Khat in colonial Kenya: A history of prohibintion and control

David Anderson*, Neil Carrier

*Corresponding author for this work

Research output: Contribution to journalArticle (Academic Journal)peer-review

14 Citations (Scopus)

Abstract

Efforts to institute a system for the control and prohibition of khat in Kenya are examined in this article. Prohibition was introduced in the 1940s after an advocacy campaign led by prominent colonial officials. The legislation imposed a racialized view of the effect of khat, seeking to protect an allegedly vulnerable community in the north of the country while allowing khat to be consumed and traded in other areas, including Meru where traditional production and consumption was permitted. Colonial policy took little account of African opinion, although African agency was evident in the failure and ultimate collapse of the prohibition in the face of widespread smuggling and general infringement. Trade in khat became ever more lucrative, and in the final years of colonial rule economic arguments overcame the prohibition lobby. The imposition of prohibition and control indicates the extent to which colonial attitudes towards and beliefs about cultural behaviour among Africans shaped policies, but the story also illustrates the fundamental weakness of the colonial state in its failure to uphold the legislation.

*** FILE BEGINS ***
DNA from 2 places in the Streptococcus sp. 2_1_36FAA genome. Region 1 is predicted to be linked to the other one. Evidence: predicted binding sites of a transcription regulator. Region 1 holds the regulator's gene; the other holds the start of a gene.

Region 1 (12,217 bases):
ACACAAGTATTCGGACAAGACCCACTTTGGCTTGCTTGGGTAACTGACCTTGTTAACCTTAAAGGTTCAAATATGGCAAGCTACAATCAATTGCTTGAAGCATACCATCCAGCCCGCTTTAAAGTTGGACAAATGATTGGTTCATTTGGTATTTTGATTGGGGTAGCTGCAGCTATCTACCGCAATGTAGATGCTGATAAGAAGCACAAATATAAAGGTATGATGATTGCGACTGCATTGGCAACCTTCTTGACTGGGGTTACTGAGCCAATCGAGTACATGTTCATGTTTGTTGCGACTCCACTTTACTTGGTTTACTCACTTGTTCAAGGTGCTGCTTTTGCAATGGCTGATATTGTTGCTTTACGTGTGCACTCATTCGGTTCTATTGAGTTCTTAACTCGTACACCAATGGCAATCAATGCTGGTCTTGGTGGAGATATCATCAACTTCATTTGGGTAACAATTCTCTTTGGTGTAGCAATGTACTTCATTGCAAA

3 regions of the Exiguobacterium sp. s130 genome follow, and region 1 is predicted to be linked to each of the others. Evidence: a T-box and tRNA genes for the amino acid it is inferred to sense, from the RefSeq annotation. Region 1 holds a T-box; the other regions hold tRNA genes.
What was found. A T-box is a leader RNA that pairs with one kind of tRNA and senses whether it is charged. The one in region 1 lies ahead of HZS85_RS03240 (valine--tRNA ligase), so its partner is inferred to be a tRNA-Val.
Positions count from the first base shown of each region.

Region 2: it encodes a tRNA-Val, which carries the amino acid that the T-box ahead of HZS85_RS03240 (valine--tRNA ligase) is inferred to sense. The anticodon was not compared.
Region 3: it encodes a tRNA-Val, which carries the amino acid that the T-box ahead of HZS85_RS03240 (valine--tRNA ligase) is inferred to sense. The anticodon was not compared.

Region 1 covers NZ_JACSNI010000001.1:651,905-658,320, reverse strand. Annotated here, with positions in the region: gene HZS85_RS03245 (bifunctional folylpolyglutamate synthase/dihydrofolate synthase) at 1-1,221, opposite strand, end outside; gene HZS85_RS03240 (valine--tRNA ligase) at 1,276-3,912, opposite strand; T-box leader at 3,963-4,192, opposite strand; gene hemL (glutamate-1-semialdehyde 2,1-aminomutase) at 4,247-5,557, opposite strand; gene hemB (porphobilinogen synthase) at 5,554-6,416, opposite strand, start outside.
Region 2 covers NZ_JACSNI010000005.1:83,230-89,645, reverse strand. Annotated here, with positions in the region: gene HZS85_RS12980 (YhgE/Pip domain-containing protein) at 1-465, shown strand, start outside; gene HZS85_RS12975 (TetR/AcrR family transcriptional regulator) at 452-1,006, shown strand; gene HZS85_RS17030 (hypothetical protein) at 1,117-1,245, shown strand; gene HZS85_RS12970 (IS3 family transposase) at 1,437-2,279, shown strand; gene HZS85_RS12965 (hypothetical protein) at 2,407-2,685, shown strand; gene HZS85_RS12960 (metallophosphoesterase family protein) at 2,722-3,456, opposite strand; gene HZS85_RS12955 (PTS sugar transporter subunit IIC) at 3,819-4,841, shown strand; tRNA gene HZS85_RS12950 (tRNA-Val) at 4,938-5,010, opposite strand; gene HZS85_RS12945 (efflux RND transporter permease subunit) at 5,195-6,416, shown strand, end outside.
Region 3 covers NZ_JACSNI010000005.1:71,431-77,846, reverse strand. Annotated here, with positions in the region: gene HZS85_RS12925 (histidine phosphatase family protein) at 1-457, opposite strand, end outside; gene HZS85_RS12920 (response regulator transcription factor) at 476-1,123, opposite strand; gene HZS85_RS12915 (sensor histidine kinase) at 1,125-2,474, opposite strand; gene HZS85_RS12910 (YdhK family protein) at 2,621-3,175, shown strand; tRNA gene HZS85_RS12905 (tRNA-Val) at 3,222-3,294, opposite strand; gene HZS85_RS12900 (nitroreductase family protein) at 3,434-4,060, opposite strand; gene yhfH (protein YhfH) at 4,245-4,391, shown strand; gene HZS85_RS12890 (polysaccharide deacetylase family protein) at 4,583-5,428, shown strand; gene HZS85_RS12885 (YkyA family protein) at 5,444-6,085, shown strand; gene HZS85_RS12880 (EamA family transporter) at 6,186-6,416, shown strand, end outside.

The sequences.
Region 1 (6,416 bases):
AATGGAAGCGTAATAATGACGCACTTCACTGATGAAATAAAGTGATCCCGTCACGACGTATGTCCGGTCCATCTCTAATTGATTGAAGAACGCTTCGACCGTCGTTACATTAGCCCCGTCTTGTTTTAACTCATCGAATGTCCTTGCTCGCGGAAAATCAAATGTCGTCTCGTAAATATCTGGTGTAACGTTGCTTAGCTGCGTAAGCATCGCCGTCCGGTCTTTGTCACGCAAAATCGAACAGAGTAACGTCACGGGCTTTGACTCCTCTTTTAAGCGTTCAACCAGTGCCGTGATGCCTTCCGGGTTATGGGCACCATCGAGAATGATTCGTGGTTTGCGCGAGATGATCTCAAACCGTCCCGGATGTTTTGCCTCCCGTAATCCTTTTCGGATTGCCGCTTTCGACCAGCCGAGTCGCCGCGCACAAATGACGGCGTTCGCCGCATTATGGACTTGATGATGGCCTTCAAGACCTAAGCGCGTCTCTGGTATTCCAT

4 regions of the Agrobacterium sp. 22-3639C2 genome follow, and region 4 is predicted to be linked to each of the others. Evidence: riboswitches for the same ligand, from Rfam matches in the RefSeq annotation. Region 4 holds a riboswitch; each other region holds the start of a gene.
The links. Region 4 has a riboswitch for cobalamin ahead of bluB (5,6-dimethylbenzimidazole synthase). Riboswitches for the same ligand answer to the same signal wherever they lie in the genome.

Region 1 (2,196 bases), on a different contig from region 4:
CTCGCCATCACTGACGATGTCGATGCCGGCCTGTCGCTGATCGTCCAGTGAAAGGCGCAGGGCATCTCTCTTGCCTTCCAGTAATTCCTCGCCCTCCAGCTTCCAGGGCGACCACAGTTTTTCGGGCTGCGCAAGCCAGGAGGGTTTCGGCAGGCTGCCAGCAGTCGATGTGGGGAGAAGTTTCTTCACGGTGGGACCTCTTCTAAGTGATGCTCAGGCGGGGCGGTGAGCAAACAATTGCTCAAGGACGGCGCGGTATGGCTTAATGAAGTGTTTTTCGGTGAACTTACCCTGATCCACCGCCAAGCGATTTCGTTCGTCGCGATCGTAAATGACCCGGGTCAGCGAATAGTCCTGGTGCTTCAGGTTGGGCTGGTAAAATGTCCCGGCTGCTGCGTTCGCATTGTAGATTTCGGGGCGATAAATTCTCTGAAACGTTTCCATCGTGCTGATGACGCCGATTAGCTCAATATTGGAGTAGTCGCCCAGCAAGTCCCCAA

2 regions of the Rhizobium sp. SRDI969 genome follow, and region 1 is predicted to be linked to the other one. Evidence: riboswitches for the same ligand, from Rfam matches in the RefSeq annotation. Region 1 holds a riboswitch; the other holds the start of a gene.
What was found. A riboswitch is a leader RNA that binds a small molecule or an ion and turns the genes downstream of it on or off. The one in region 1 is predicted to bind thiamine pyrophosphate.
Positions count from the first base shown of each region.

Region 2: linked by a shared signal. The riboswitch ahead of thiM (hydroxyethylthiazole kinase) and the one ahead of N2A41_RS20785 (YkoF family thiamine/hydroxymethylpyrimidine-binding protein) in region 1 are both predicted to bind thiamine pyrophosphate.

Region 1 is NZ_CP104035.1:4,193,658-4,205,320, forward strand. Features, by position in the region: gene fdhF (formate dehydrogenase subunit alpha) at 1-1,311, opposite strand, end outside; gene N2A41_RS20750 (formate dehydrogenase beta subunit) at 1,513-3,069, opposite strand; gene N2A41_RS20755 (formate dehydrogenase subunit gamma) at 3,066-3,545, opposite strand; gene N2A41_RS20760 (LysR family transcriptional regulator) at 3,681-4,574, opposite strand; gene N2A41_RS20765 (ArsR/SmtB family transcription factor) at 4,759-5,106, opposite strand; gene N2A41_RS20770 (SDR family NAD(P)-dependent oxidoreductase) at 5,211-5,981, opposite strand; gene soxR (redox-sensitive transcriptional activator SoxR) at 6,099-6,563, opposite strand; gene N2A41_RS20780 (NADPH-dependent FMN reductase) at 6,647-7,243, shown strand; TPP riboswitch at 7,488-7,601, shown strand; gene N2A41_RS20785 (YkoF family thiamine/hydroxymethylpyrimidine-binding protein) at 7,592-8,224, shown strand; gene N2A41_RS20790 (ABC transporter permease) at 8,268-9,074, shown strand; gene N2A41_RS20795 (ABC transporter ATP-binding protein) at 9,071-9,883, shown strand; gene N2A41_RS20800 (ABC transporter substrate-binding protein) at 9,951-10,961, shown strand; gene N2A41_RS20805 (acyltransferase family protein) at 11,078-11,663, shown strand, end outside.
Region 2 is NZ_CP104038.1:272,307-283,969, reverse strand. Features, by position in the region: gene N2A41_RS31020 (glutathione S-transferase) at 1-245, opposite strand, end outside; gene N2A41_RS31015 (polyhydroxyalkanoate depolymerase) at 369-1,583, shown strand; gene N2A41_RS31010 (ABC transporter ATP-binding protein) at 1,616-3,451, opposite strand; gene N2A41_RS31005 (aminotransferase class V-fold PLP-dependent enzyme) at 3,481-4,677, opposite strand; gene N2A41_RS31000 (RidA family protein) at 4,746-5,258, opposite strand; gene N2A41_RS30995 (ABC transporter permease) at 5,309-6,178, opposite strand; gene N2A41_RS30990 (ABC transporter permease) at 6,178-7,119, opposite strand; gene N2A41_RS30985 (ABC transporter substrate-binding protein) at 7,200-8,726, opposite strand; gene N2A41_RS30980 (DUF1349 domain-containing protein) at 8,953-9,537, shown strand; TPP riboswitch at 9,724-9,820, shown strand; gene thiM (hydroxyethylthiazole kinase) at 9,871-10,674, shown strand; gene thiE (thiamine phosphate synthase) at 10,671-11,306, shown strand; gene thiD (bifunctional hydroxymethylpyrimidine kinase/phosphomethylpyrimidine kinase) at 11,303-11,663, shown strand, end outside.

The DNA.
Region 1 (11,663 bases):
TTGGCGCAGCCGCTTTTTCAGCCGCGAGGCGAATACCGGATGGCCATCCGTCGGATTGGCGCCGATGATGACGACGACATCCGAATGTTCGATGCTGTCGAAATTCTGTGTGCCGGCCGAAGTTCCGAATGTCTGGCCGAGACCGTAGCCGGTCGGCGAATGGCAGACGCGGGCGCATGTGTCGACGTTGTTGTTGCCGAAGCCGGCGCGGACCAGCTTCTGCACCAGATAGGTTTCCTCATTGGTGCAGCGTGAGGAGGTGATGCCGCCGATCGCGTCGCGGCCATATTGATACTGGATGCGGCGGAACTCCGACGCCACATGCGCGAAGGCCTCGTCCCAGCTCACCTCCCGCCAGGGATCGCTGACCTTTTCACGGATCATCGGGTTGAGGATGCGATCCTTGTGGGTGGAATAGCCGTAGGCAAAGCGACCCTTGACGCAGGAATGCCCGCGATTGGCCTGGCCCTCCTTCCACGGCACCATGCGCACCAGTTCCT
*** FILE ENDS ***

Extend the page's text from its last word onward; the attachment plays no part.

Original languageEnglish
Pages (from-to)377-397
Number of pages21
JournalJournal of African History
Volume50
Issue number3
DOIs
Publication statusPublished - Nov 2009

Keywords

  • Colonial
  • Colonial administration
  • Drugs
  • Kenya

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